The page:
Its 3.8 million inhabitants insisted that something more inspirational adorn their country’s equally tenuous global tender and bankroll its quest for global recognition. So they went with goats, sheep and the often petulant dromedary camel.
The trade in barnyard critters is the cutting-edge business in Somaliland, whose leaders regularly refer to livestock as the barrels of oil that drive the economy of a nation that’s been seeking sovereignty since the overthrow of Somali President Siad Barre in 1991.
Although Somaliland president Ahmed Mahamoud Silanyo says the United Nations continues to defer the country’s 22-year-old dream to become a member of the international community apart from Somalia, tax revenue from exported animals underwrites half of all government expenditures. And when local chefs mix goat meat with garlic, cloves and cumin, it all makes for a mighty tasty stew.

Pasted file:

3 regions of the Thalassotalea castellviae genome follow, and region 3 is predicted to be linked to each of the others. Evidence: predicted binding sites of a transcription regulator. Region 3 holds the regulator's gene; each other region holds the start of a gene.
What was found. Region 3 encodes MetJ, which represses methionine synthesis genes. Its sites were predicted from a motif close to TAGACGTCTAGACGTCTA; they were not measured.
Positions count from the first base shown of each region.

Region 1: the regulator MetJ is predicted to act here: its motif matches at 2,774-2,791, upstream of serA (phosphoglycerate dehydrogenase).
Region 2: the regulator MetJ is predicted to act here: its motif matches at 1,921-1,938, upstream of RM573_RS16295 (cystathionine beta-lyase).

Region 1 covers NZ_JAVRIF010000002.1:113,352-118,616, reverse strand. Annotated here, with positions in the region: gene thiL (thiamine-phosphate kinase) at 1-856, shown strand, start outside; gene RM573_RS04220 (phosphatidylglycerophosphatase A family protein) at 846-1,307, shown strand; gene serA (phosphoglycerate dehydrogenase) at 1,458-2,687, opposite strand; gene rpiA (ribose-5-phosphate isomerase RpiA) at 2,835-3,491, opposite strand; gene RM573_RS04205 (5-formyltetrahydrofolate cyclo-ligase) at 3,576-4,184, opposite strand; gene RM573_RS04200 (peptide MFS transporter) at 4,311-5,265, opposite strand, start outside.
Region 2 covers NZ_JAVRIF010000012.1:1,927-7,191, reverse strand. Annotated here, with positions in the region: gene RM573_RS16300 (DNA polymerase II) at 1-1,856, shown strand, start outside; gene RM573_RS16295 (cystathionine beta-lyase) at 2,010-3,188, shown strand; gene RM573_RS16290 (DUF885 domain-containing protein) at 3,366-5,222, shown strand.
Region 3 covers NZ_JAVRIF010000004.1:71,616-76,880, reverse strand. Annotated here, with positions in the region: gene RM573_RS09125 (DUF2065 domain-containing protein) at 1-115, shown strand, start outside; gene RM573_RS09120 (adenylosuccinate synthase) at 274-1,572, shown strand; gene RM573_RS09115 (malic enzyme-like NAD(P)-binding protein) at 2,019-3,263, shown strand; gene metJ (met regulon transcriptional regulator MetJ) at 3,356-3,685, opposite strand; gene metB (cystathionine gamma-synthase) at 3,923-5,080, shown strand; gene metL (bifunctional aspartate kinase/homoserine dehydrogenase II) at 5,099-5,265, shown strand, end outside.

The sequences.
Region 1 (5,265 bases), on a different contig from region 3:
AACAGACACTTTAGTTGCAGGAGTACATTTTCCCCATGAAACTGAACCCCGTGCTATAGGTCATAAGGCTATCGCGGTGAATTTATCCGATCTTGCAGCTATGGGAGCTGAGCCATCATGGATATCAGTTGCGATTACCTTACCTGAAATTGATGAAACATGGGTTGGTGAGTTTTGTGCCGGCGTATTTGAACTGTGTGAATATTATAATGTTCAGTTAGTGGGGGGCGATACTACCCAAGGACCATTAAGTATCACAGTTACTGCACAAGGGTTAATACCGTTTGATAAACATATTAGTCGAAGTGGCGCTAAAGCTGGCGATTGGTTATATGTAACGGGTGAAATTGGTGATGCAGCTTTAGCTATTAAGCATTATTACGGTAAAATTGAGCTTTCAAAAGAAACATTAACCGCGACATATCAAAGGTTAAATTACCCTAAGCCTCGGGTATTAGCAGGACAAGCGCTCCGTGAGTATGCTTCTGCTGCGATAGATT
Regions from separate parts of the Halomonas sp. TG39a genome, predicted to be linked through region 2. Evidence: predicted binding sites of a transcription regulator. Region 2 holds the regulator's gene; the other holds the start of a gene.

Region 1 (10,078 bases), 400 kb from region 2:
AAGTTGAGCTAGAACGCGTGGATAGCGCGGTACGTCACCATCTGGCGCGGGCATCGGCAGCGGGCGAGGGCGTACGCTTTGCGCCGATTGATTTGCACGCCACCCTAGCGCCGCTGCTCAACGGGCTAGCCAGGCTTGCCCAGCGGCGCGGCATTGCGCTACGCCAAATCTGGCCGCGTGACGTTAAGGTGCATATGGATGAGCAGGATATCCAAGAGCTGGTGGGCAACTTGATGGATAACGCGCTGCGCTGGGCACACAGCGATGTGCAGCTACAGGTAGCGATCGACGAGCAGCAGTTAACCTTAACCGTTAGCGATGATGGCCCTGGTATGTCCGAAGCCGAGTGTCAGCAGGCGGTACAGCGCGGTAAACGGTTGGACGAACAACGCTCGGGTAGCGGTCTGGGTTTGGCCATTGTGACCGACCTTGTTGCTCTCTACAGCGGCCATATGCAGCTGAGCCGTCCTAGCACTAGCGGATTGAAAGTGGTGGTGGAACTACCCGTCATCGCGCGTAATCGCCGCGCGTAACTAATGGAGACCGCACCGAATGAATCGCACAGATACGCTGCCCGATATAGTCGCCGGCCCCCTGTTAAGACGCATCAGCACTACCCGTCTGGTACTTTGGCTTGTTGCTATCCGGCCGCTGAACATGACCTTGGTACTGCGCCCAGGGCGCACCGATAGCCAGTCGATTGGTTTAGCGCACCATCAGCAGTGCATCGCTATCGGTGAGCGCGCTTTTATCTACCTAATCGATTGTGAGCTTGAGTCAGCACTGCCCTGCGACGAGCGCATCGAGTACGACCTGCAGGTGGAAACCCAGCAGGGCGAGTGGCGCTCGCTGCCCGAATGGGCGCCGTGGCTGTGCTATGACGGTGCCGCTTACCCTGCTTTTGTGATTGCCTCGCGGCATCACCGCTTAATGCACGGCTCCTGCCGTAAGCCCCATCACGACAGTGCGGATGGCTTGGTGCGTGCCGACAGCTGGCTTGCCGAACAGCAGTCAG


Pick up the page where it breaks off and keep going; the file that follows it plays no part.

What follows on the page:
The current market price for a goat is around $70. A sheep also runs about $70, except during the annual Hajj pilgrimage to Mecca, when demand for the sacrificial animal can skyrocket to $80. The pricetag on a used camel is $1,000, close to 1.2 bitcoins. Thoroughbred racing camels—which can exceed speeds of 45 miles per hour—cost over 1,000 bitcoins. Professional wrestling camels are apparently a bargain at about 20 bitcoins.
(You can see the current value of a bitcoin here.)
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